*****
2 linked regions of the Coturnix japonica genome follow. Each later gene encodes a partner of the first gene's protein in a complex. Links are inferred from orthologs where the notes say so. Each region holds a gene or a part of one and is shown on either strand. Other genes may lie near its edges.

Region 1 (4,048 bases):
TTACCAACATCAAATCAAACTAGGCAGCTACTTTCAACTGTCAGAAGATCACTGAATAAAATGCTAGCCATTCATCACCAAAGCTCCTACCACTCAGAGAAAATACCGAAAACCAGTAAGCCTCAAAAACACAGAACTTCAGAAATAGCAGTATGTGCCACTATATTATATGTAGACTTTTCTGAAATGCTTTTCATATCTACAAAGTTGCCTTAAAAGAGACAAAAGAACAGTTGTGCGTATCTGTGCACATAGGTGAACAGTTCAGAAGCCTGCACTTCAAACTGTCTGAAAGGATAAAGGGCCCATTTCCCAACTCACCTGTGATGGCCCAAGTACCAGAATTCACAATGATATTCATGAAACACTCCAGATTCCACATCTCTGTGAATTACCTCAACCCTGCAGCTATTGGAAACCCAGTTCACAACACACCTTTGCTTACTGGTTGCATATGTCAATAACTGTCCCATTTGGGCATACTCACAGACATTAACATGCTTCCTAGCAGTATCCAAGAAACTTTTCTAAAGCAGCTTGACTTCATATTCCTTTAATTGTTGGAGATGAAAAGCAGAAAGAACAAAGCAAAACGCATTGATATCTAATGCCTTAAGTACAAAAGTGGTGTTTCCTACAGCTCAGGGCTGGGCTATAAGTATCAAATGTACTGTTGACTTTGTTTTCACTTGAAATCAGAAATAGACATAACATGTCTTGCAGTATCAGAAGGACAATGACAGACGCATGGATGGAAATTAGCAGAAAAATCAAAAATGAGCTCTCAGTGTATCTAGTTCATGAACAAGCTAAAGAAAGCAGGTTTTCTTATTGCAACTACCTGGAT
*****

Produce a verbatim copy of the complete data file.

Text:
2 linked regions of the Coturnix japonica genome follow. Each later gene encodes a partner of the first gene's protein in a complex. Links are inferred from orthologs where the notes say so. Each region holds a gene or a part of one and is shown on either strand. Other genes may lie near its edges.

Region 1 (4,048 bases):
TTACCAACATCAAATCAAACTAGGCAGCTACTTTCAACTGTCAGAAGATCACTGAATAAAATGCTAGCCATTCATCACCAAAGCTCCTACCACTCAGAGAAAATACCGAAAACCAGTAAGCCTCAAAAACACAGAACTTCAGAAATAGCAGTATGTGCCACTATATTATATGTAGACTTTTCTGAAATGCTTTTCATATCTACAAAGTTGCCTTAAAAGAGACAAAAGAACAGTTGTGCGTATCTGTGCACATAGGTGAACAGTTCAGAAGCCTGCACTTCAAACTGTCTGAAAGGATAAAGGGCCCATTTCCCAACTCACCTGTGATGGCCCAAGTACCAGAATTCACAATGATATTCATGAAACACTCCAGATTCCACATCTCTGTGAATTACCTCAACCCTGCAGCTATTGGAAACCCAGTTCACAACACACCTTTGCTTACTGGTTGCATATGTCAATAACTGTCCCATTTGGGCATACTCACAGACATTAACATGCTTCCTAGCAGTATCCAAGAAACTTTTCTAAAGCAGCTTGACTTCATATTCCTTTAATTGTTGGAGATGAAAAGCAGAAAGAACAAAGCAAAACGCATTGATATCTAATGCCTTAAGTACAAAAGTGGTGTTTCCTACAGCTCAGGGCTGGGCTATAAGTATCAAATGTACTGTTGACTTTGTTTTCACTTGAAATCAGAAATAGACATAACATGTCTTGCAGTATCAGAAGGACAATGACAGACGCATGGATGGAAATTAGCAGAAAAATCAAAAATGAGCTCTCAGTGTATCTAGTTCATGAACAAGCTAAAGAAAGCAGGTTTTCTTATTGCAACTACCTGGAT